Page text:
ASC quells criticism over controversial certification feature
By Liza Mayer
The Aquaculture Stewardship Council (ACS) has announced it will begin considering inputs from community stakeholders when reviewing requests for variances in the certification process.
ASC certification verifies that farmed seafood was raised in an environmentally and socially responsible manner. However, there are instances when ASC adapts its global certification standard to specific local conditions or situations.
Some take a dim view of the fact that adaptations are even allowed. One of these is the advocacy group, SeaChoice. In 2015, it criticized the ASC for certifying salmon farms in British Columbia as 100-percent compliant even if a farm’s sea lice levels are more than 60 times the number permitted by ASC in other localities. The watchdog viewed this as leniency on the part of the ASC.
But the ASC explained these adaptations – called “variances” – are a vital part of any credible global certification program. “Variances do not allow farms or auditors to weaken standards, but are intended to allow the ASC’s robust requirements to be applied in diverse situations, which cannot all be prescribed in one global standard,” it said.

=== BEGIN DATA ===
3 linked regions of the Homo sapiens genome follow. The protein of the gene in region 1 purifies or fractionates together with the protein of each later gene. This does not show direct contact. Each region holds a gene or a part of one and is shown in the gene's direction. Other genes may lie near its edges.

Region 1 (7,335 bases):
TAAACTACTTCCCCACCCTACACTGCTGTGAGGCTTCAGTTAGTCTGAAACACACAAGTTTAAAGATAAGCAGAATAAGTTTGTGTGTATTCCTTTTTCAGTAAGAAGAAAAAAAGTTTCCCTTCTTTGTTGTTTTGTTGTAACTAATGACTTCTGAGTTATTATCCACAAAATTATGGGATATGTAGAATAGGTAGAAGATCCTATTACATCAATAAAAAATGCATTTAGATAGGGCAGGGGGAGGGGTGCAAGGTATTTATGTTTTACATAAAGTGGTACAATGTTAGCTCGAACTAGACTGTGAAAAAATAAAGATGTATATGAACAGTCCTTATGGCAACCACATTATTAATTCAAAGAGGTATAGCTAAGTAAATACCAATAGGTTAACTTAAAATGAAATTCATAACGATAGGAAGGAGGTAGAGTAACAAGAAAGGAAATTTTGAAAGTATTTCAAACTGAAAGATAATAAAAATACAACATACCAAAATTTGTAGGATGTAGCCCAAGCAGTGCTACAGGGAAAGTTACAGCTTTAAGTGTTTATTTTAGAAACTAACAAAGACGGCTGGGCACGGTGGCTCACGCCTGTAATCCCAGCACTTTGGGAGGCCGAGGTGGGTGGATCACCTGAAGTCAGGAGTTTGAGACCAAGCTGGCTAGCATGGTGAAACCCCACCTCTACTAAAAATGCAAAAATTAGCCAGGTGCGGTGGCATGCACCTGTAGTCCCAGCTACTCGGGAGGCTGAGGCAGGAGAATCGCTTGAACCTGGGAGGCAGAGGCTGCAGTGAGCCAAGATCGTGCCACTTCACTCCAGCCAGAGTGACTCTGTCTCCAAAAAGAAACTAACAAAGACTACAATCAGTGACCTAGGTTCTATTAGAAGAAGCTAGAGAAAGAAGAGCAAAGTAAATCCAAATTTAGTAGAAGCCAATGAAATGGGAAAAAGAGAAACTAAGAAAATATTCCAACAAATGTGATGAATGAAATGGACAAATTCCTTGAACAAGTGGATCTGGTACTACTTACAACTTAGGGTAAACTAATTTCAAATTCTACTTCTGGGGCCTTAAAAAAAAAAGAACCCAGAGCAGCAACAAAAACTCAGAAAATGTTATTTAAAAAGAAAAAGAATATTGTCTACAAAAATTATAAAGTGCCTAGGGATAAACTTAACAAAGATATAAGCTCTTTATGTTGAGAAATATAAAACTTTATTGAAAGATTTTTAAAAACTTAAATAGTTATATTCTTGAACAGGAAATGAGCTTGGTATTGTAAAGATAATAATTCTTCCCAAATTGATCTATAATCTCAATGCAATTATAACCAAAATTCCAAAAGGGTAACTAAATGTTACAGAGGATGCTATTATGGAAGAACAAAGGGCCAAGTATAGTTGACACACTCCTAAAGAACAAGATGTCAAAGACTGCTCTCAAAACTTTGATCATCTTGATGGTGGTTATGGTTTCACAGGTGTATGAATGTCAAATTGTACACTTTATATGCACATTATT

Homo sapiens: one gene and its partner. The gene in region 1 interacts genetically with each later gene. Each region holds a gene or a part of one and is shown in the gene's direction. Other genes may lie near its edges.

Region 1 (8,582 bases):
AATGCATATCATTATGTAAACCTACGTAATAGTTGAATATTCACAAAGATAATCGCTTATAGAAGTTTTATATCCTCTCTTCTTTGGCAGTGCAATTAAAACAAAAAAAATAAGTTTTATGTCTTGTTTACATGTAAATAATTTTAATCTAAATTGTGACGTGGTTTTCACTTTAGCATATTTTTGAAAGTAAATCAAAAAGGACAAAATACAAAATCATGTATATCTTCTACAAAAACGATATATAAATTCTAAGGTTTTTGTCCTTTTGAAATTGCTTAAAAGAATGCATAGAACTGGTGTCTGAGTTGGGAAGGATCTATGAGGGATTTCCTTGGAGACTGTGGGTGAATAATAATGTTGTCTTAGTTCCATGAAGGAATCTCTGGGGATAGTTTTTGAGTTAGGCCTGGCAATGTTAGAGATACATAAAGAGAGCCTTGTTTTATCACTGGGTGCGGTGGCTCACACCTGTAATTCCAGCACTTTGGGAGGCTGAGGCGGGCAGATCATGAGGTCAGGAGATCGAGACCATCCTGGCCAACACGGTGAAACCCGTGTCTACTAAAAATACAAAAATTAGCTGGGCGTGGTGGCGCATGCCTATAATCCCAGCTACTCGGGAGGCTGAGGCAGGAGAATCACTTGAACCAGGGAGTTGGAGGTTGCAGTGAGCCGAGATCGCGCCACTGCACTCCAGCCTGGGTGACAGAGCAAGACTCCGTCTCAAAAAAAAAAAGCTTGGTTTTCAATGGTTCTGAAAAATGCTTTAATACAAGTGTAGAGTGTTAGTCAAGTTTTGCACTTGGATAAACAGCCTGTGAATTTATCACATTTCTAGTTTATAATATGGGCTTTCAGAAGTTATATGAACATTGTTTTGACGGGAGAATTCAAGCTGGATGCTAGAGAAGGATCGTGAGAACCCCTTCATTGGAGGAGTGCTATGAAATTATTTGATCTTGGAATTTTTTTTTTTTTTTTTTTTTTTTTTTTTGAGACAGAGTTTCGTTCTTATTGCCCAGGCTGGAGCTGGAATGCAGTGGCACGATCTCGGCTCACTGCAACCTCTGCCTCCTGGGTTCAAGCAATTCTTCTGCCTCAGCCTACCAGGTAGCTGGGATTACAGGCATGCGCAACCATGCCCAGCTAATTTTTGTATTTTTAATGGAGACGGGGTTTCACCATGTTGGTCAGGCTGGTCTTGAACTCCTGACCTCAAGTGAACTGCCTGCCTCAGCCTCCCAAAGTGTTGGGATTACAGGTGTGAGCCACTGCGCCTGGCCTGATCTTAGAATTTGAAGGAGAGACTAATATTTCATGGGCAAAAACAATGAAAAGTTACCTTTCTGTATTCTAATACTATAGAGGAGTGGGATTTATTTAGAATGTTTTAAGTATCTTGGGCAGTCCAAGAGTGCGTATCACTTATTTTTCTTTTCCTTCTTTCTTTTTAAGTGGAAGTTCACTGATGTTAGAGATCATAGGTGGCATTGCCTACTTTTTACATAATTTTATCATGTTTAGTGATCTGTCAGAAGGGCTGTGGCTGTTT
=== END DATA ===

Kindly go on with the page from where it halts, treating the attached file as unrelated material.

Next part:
In addition to seeking input from NGOs and the community when requests for variances are reviewed, the ASC said decisions about requests will also involve a technical analysis. The changes are part of ASC’s initiative to strengthen its Variance Requests process.
SeaChoice welcomed this decision, applauding ASC for heeding calls “to fix its flawed variance procedure.”
“Incorporating local stakeholder expertise, knowledge and concerns, as well as independent scientific input, into variance decisions was a necessary step for the credibility of the eco-label,” said Kelly Roebuck, SeaChoice representative from Living Oceans.
Meanwhile, the sea lice variances that were granted under the previous procedure remain in effect. A review of the sea lice variances is pending under the new procedure, said SeaChoice.